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According to the White House website, the role of the Office of Communications is to “craft the message” President Trump delivers to the world. But that’s obviously total crap. Trump crafts his own message and delivers it himself to the world every day via Twitter. The role of his entirely superfluous communications staff at this point is to spin whatever Trump says into something less factually inaccurate or offensive on the taxpayer’s dime.


However, there are special rules that apply to the official Twitter account of the president of the United States (@POTUS) that do not currently apply to his personal account (@realDonaldTrump). The rules are described under the Presidential Records Act, which states that certain records generated by the White House do not belong to the US president, but are instead a matter of public record.

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A new bill introduced in Congress this week is looking to enforce those rules with regard to Trump’s personal account since he often uses it to make announcements altering US policy, both foreign and domestic—even though there’s a zero chance in hell anything Trump tweets will ever disappear from the internet.

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It’s called the “Communications Over Various Feeds Electronically for Engagement” Act—yes, it’s the goddamn COVFEFE Act, in case you thought that joke was dead—and it was introduced by Rep. Mike Quigley, the Illinois Democrat who in March brought us the MAR-A-LAGO Act, which would require the publication of White House visitor logs. (The Trump White House has decided to keep the logs secret, reversing an Obama administration policy of publishing them automatically.)

“In order to maintain public trust in government, elected officials must answer for what they do and say; this includes 140-character tweets,” said Quigley in a press release Monday. “President Trump’s frequent, unfiltered use of his personal Twitter account as a means of official communication is unprecedented. If the President is going to take to social media to make sudden public policy proclamations, we must ensure that these statements are documented and preserved for future reference. Tweets are powerful, and the President must be held accountable for every post.”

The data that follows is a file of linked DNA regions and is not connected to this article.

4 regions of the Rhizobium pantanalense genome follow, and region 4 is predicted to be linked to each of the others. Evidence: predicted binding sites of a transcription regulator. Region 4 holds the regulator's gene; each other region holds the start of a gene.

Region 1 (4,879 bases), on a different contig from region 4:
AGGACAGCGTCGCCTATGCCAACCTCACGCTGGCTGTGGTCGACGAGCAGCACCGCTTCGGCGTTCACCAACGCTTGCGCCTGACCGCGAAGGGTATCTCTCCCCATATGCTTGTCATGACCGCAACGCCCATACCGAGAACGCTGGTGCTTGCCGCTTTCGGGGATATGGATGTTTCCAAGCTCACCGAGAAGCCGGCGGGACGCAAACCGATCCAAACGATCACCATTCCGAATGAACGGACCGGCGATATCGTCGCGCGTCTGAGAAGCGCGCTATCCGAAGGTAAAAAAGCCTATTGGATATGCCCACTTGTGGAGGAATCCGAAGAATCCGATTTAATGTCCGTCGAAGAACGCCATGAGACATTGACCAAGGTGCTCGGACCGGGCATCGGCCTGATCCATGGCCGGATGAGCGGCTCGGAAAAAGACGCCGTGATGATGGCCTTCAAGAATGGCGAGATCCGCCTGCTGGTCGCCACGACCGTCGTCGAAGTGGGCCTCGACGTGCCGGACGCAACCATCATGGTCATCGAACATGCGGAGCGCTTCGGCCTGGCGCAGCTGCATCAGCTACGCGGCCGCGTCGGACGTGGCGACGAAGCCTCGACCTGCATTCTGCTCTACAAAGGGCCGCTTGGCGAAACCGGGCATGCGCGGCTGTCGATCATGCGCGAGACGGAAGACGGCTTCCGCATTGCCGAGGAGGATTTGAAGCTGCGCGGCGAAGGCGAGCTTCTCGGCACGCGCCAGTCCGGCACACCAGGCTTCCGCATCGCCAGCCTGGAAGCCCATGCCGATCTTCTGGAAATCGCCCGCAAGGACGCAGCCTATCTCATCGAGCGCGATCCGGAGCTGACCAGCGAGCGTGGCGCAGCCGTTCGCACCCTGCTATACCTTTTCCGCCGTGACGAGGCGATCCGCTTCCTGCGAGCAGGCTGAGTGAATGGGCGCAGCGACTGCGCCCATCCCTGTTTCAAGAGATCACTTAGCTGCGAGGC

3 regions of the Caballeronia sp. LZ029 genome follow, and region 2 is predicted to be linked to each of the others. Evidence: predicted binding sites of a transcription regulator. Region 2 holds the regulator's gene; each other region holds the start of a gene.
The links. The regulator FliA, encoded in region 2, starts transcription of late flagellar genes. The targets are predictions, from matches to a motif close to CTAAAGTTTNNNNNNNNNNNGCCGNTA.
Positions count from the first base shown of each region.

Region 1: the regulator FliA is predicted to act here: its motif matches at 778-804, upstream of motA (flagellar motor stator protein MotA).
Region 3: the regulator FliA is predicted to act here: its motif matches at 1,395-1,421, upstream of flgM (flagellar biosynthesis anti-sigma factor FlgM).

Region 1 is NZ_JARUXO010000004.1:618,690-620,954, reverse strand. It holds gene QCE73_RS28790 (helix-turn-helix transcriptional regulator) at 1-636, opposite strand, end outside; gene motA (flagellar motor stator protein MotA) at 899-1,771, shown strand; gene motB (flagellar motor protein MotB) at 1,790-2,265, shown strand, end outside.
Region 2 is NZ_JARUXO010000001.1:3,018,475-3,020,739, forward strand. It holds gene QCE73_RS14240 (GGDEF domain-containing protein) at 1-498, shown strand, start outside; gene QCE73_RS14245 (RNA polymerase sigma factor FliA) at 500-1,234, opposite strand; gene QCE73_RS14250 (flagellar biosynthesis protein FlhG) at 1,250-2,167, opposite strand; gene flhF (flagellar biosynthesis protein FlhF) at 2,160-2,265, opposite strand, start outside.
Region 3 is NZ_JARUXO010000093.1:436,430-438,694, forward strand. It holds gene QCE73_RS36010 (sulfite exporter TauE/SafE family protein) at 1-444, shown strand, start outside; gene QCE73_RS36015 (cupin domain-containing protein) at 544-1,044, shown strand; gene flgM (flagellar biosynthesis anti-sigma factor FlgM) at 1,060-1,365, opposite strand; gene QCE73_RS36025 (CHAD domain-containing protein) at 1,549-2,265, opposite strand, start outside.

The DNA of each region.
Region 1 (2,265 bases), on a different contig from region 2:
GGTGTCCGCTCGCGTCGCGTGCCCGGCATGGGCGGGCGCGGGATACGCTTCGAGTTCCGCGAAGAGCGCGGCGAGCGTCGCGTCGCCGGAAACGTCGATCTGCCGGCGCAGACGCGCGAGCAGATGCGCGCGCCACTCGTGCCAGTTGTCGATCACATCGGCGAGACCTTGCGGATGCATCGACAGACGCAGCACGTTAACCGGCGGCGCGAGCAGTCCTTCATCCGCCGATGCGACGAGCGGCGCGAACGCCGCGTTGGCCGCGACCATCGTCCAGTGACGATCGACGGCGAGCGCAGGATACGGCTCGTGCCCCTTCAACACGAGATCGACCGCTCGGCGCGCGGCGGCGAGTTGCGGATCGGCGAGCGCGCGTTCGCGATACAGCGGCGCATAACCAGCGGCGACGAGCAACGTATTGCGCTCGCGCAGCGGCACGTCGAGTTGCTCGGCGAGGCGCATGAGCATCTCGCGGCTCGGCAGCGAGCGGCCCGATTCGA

Honestly, despite all the groaning its name will induce, the premise of Quigley’s COVFEFE bill seems legit. Last week, Trump went off on a tirade about Qatar supporting terrorism, shocking everyone. The Defense Department was then forced to release a statement praising the Middle East country for its “enduring commitment to regional security,” as Trump was apparently unaware Qatar hosts a US airbase—arguably the most vital in the region—from which more than 11,000 US-led coalition forces operate.

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Trump’s tweet slamming the tiny country had rippling effects felt from Washington DC to the Persian Gulf. It didn’t matter that the message was sent from Trump’s personal account. The world perceives those messages as Trump speaking on behalf of the United States in his capacity as its chief executive. In other words, it’s not really his account anymore, and thus, anything he tweets from it should be cataloged for historical purposes.


In that regard, White House Press Secretary Sean Spicer perhaps put it best. Asked about tweets from Trump’s personal account, he said: “The president is president of the United States so they are considered official statements by the president of the United States.”